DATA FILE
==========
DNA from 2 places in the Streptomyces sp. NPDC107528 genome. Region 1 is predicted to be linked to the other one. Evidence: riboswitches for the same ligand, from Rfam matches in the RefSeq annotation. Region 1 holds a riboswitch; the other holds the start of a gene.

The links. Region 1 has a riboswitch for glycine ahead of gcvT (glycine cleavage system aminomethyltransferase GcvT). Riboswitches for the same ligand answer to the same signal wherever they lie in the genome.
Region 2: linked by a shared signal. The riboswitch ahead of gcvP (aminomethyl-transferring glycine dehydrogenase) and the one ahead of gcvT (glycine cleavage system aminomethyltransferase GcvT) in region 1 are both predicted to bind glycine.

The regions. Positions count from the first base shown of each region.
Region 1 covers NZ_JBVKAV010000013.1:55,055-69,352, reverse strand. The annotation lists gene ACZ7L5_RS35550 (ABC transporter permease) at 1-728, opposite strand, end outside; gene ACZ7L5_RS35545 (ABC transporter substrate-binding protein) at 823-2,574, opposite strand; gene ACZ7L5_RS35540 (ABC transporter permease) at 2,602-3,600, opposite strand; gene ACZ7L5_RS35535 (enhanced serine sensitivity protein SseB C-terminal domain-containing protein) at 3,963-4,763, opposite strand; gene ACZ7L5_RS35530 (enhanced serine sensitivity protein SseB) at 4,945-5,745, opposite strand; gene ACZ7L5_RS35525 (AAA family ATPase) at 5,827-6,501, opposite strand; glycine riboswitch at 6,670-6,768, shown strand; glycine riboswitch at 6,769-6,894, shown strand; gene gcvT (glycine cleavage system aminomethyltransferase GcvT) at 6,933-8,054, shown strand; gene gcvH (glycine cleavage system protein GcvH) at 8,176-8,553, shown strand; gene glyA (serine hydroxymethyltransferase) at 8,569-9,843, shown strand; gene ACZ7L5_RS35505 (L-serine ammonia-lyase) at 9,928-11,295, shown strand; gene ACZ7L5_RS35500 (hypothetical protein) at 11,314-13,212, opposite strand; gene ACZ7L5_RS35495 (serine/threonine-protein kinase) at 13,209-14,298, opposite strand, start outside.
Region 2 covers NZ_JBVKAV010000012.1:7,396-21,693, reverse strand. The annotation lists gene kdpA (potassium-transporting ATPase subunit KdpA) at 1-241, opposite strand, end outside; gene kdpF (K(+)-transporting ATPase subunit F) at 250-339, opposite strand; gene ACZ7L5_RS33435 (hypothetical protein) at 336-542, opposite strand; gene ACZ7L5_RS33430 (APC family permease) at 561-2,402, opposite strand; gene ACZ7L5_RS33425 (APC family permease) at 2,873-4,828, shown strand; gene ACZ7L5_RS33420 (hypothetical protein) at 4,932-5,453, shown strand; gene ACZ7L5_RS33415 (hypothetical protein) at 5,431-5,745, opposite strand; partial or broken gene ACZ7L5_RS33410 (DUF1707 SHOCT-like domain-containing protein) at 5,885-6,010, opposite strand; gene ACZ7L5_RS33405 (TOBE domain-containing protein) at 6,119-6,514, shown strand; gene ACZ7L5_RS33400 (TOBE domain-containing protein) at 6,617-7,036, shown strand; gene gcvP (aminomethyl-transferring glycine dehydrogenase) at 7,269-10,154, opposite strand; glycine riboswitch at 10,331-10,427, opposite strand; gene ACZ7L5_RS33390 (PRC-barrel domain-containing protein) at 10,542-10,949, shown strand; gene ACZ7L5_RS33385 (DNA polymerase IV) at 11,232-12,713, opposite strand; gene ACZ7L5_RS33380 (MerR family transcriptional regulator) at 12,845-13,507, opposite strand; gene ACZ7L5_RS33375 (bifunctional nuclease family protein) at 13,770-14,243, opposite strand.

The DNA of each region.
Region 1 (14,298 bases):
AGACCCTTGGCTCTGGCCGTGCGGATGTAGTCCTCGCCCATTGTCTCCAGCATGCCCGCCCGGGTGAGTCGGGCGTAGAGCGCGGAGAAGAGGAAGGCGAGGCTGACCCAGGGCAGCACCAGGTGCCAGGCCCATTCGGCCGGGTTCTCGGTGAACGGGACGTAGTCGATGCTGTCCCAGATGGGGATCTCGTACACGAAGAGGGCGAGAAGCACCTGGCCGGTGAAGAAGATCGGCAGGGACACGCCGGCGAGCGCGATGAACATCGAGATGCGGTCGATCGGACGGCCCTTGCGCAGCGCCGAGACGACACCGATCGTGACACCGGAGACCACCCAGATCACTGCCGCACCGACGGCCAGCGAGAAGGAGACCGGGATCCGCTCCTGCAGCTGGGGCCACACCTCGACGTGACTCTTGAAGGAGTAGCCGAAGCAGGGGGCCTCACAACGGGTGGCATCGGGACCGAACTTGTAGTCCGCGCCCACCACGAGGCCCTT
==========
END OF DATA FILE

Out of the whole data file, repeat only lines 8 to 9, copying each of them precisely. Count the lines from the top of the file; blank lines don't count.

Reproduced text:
Region 1 (14,298 bases):
AGACCCTTGGCTCTGGCCGTGCGGATGTAGTCCTCGCCCATTGTCTCCAGCATGCCCGCCCGGGTGAGTCGGGCGTAGAGCGCGGAGAAGAGGAAGGCGAGGCTGACCCAGGGCAGCACCAGGTGCCAGGCCCATTCGGCCGGGTTCTCGGTGAACGGGACGTAGTCGATGCTGTCCCAGATGGGGATCTCGTACACGAAGAGGGCGAGAAGCACCTGGCCGGTGAAGAAGATCGGCAGGGACACGCCGGCGAGCGCGATGAACATCGAGATGCGGTCGATCGGACGGCCCTTGCGCAGCGCCGAGACGACACCGATCGTGACACCGGAGACCACCCAGATCACTGCCGCACCGACGGCCAGCGAGAAGGAGACCGGGATCCGCTCCTGCAGCTGGGGCCACACCTCGACGTGACTCTTGAAGGAGTAGCCGAAGCAGGGGGCCTCACAACGGGTGGCATCGGGACCGAACTTGTAGTCCGCGCCCACCACGAGGCCCTT